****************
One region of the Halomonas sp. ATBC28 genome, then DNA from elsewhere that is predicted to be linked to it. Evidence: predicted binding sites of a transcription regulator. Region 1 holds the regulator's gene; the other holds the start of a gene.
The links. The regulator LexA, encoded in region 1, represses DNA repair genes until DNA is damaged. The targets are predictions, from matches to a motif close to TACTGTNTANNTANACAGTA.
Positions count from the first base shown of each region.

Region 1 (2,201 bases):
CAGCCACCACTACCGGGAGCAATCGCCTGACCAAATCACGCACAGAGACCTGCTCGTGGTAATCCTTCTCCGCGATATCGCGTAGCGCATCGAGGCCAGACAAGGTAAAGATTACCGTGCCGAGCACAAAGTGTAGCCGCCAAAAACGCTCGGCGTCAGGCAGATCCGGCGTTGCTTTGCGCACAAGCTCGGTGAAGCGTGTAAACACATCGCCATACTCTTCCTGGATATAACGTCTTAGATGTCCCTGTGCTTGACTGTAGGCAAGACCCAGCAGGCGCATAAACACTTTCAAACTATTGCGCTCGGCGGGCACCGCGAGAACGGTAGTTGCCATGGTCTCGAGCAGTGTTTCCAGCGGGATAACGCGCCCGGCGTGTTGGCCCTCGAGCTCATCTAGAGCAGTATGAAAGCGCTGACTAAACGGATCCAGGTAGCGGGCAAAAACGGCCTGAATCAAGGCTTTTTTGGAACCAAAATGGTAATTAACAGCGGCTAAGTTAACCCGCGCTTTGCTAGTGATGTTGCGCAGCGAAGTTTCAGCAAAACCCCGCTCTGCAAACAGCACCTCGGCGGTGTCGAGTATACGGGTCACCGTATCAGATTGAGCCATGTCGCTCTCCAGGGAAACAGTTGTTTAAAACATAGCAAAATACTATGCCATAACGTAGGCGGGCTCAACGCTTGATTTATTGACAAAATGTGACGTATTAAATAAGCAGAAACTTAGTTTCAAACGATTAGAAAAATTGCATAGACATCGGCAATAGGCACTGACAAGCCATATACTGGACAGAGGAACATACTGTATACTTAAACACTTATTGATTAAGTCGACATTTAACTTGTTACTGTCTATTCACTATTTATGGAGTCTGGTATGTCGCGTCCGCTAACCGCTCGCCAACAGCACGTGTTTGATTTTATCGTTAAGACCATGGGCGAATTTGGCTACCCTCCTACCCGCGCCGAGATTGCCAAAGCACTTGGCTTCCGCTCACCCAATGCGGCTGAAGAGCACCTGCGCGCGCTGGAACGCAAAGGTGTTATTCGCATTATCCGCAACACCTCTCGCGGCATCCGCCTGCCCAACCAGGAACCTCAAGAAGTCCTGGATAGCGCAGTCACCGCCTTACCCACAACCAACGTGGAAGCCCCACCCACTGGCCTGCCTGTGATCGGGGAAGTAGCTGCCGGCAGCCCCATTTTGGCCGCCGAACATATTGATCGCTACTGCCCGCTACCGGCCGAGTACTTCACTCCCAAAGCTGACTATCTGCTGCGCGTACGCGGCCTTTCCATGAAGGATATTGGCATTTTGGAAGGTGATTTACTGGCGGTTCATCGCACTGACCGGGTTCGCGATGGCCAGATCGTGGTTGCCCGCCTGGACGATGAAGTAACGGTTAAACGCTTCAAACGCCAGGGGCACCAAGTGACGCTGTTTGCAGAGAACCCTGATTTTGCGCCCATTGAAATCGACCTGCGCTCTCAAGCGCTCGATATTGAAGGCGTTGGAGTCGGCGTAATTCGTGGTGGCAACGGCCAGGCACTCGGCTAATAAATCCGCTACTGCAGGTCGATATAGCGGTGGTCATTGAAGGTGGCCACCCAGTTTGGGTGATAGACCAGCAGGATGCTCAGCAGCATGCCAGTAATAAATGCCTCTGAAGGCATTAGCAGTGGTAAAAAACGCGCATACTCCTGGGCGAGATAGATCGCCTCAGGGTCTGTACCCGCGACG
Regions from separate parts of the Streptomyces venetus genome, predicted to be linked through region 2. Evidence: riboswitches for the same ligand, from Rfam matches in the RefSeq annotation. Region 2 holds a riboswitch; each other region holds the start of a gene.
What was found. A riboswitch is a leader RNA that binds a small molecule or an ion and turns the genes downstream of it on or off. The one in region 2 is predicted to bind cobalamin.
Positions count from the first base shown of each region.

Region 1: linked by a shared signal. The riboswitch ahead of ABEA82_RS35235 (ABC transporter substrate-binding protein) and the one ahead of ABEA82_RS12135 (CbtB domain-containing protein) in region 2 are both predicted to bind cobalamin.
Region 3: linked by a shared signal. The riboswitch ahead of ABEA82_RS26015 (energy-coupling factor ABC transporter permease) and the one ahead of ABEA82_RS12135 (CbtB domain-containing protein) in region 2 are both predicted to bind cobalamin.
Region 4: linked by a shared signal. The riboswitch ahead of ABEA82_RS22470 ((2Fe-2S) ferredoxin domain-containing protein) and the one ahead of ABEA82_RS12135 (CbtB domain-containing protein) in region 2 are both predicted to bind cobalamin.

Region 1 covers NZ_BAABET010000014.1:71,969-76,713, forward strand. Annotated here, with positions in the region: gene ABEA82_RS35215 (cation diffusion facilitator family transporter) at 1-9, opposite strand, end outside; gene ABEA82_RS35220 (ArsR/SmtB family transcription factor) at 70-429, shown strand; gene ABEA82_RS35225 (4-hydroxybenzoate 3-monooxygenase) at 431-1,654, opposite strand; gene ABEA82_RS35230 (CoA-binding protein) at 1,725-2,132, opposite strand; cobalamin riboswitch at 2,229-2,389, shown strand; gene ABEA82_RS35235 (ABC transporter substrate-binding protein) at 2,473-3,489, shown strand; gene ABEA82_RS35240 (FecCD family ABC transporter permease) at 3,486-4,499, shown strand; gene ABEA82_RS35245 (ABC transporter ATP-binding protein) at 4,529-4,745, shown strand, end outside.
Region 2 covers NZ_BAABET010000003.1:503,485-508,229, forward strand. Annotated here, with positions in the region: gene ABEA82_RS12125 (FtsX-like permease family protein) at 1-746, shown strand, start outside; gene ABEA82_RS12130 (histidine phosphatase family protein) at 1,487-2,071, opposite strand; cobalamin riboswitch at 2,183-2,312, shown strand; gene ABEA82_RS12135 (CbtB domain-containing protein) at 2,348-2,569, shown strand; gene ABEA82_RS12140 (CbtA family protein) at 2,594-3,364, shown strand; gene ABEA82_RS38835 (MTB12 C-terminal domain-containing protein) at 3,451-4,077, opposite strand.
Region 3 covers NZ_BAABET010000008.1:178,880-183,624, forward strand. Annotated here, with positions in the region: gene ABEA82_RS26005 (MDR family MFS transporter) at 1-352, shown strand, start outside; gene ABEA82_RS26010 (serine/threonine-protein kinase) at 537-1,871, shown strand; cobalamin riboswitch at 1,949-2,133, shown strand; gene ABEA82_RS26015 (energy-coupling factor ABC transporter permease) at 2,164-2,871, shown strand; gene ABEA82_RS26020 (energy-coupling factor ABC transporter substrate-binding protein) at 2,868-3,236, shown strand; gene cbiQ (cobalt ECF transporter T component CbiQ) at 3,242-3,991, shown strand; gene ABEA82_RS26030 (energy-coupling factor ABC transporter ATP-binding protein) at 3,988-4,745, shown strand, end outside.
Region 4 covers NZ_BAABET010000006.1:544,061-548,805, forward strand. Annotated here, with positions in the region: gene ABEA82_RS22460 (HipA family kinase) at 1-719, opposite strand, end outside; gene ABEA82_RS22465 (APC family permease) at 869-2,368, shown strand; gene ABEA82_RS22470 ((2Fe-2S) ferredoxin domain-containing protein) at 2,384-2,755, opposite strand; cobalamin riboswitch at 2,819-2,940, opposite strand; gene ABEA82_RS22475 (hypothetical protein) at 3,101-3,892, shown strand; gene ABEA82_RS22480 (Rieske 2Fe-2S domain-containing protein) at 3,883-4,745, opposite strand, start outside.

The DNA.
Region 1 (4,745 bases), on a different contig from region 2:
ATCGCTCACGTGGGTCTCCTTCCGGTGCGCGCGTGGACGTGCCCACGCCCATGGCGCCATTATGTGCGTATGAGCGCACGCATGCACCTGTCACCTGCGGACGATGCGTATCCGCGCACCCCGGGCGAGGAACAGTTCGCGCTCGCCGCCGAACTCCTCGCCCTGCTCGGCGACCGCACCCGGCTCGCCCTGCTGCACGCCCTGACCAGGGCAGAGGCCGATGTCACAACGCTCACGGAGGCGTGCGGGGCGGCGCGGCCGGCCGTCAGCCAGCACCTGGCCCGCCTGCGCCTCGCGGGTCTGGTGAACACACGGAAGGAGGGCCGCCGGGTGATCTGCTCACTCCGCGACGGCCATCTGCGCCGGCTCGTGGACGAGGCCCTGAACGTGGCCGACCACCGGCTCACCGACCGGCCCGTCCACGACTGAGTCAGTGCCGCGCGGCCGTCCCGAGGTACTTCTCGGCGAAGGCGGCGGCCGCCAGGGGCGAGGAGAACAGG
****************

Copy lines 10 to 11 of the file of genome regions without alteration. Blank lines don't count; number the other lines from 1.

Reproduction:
Region 3: linked by a shared signal. The riboswitch ahead of ABEA82_RS26015 (energy-coupling factor ABC transporter permease) and the one ahead of ABEA82_RS12135 (CbtB domain-containing protein) in region 2 are both predicted to bind cobalamin.
Region 4: linked by a shared signal. The riboswitch ahead of ABEA82_RS22470 ((2Fe-2S) ferredoxin domain-containing protein) and the one ahead of ABEA82_RS12135 (CbtB domain-containing protein) in region 2 are both predicted to bind cobalamin.